Giving Away American Intellectual Property Will Only Benefit China

Blog Articles · May 21, 2021 · Regulation

In recent months, members of the World Trade Organization’s (WTO) Council for Trade-Related Aspects of Intellectual Property Rights (TRIPS) have attempted to undermine legal intellectual property (IP) protections for COVID-19 related technologies—including vaccines. Specifically, these members have requested that a waiver be granted for these protections so that foreign nations, like China, can reap the benefits of the hard work and investments made by American vaccine developers. Further compounding this situation is the Biden Administration’s announcement that it supports the waiver.

While the Administration’s decision is well-intentioned, it is unfortunately misguided, as giving away intellectual property is not the same as dispersing vaccines to those in need. Even if the waiver is granted, it won’t lead to an increased supply of vaccines, as the process for manufacturing these products is extremely complex. The vaccines require ingredients and equipment that can be hard to come by, and giving other nations access to the IP of American innovators won’t change those circumstances.

As former FDA Commissioner Scott Gottlieb pointed out:

There aren’t enough of these materials anywhere in the world. Allowing other manufacturers to appropriate the intellectual property wouldn’t increase the supply of the starting ingredients. It will make it harder for the current drug makers to produce these vaccines. As raw ingredients are diverted to new manufacturers with far less efficient production, and as these new companies would then run new clinical trials on copied vaccines, world-wide production of the vaccines would decline, not expand.

Furthermore, granting this waiver would reward foreign adversaries and bad actors like China, the country where the pandemic originated, with access to U.S. innovation. Sadly, we have already seen China try to give vaccines to Paraguay, Honduras, and others in exchange for their recognition of China's false claims on Taiwan. U.S. policy should be to mitigate these bad actors, not enable them.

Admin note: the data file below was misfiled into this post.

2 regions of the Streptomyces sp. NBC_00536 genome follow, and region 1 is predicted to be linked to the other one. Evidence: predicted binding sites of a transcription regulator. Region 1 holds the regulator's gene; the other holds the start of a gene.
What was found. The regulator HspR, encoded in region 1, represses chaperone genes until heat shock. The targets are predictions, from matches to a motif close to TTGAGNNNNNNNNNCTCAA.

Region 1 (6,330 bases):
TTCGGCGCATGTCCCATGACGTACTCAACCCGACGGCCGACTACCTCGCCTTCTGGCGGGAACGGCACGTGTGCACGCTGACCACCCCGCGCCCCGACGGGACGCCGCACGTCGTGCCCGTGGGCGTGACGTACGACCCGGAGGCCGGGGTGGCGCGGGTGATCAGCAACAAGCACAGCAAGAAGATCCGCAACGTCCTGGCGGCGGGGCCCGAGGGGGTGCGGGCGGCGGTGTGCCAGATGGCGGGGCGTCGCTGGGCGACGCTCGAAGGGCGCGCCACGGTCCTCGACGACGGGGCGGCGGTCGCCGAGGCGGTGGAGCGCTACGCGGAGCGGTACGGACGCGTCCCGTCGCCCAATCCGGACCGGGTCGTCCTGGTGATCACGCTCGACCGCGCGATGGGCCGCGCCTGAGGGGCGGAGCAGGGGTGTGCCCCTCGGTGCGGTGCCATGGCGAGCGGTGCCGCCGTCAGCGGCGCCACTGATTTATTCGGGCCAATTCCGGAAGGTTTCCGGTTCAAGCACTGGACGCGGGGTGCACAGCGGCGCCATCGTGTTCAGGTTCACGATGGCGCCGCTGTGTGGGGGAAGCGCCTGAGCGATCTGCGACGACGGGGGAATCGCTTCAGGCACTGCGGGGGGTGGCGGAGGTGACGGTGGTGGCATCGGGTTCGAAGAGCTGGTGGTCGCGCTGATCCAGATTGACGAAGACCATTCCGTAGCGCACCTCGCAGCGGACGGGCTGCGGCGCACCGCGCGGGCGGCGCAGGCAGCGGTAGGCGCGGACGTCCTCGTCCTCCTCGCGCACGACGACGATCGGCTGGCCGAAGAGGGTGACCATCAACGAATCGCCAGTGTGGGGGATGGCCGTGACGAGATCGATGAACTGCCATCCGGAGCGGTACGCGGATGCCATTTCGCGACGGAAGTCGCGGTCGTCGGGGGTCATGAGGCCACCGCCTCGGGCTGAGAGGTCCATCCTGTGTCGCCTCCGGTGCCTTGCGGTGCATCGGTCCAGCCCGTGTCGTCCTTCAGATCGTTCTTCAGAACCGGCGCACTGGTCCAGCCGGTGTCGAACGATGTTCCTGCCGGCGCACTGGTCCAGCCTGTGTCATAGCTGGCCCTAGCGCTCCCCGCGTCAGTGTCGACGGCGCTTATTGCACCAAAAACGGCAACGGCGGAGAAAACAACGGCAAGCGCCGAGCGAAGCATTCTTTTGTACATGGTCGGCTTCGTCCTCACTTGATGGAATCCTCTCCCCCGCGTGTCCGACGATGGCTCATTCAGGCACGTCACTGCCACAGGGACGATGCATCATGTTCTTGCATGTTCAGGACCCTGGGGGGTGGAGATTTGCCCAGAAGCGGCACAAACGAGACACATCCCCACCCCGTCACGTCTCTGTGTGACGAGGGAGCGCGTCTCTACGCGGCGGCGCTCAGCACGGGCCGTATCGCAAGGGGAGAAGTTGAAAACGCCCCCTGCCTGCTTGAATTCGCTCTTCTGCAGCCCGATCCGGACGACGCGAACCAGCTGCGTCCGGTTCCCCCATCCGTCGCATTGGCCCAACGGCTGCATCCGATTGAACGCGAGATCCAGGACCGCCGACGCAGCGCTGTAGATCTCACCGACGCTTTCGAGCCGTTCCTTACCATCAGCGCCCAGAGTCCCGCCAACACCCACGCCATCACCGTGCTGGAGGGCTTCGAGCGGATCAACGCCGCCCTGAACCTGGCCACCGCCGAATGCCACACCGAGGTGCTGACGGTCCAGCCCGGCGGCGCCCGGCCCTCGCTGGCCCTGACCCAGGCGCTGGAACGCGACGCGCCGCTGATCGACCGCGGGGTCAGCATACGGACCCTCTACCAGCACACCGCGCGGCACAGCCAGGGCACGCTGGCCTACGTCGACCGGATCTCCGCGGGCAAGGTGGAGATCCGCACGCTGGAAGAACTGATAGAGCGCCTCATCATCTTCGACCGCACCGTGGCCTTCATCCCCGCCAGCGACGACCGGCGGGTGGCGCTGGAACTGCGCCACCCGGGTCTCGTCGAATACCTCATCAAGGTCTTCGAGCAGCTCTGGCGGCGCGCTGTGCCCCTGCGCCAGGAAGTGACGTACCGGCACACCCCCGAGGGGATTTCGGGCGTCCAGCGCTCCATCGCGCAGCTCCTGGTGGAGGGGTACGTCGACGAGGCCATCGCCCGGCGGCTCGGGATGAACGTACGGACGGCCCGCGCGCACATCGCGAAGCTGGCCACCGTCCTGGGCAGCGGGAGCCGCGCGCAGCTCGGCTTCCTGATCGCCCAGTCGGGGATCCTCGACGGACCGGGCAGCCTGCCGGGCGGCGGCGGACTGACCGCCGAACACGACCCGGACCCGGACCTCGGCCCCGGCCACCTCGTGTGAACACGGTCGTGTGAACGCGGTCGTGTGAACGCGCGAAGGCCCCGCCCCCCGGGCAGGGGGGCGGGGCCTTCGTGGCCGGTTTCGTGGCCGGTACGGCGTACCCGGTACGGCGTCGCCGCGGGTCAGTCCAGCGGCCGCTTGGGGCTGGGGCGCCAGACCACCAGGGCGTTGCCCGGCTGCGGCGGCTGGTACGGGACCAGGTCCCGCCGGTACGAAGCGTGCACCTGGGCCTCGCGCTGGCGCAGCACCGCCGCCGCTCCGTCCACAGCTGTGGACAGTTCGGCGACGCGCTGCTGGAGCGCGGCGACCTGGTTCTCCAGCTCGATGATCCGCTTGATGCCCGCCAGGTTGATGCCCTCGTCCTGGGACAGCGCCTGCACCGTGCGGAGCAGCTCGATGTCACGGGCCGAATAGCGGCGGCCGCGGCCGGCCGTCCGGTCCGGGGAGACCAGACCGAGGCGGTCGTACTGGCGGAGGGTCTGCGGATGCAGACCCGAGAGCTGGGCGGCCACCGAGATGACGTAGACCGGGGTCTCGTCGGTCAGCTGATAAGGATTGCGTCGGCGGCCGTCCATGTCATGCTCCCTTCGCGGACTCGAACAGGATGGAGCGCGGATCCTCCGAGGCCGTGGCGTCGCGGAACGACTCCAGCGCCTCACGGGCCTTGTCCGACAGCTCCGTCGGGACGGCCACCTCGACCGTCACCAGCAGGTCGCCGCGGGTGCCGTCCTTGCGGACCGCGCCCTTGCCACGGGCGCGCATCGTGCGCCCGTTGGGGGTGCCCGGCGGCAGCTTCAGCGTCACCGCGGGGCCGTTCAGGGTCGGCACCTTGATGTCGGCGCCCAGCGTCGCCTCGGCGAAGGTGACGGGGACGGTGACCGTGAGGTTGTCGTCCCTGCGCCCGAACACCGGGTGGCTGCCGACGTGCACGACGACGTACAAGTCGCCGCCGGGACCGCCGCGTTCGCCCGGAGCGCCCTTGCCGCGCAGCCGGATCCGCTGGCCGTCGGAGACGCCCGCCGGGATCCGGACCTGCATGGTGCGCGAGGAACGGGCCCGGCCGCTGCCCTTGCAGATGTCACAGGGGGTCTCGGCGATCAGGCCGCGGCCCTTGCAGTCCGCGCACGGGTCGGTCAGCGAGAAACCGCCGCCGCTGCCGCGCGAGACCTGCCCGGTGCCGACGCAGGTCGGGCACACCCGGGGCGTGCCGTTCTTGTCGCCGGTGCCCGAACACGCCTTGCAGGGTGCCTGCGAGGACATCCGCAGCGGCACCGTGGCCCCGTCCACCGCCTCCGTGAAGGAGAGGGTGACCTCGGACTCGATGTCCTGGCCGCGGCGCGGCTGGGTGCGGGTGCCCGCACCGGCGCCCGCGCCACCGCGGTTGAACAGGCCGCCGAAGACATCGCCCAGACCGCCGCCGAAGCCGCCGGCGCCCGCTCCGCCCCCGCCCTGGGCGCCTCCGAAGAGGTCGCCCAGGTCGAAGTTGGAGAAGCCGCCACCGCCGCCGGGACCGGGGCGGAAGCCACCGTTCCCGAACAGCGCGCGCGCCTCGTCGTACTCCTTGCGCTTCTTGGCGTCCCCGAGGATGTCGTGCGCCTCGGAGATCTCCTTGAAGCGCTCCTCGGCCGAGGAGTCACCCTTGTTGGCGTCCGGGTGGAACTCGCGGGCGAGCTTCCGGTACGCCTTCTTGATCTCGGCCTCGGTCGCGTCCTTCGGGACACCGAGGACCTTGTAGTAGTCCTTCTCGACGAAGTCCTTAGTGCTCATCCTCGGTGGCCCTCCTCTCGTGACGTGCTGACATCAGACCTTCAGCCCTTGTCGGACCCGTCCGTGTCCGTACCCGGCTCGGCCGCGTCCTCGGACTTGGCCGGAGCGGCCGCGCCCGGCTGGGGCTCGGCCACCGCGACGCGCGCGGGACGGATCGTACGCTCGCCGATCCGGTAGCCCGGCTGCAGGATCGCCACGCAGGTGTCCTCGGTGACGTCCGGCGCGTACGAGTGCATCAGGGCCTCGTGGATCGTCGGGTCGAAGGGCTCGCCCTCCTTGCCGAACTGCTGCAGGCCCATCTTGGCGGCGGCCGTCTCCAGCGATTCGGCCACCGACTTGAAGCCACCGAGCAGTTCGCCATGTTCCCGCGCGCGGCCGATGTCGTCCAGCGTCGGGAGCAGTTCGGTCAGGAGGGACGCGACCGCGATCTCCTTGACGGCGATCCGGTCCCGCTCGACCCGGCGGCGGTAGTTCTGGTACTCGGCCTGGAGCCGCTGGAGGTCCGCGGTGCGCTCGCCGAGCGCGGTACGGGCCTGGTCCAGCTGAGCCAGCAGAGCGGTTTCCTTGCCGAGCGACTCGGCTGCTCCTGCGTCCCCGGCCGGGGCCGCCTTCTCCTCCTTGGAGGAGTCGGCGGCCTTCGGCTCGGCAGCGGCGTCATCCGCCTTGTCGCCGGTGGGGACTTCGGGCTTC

Rather than put a stamp of approval on a proposal that would hand our adversaries a gift and have a profound impact on American innovation, the Biden Administration should focus on increasing production and supply of the vaccine and working with leaders in other countries to make the vaccine available to those suffering.

As the likelihood of this happening is slim, Congressman Byron Donalds (R-FL) and Senators Tim Scott (R-SC) and Pat Toomey (R-PA), have wisely sought to proactively prevent the U.S. from being complicit in stealing IP from its own citizens and giving access to bad actors across the globe. Specifically, H.R. 3035/S. (1683), the Preventing Foreign Attempts to Erode Healthcare Innovation Act, which prohibits the Biden Administration from using funds to support a motion at the World Trade Organization that would seek to eliminate all Intellectual Property rights protections for COVID-related innovations.

Heritage Action encourages all Members to oppose the TRIPS waiver and, instead, cosponsor Congressman Donalds’ Preventing Foreign Attempts to Erode Healthcare Innovation Act.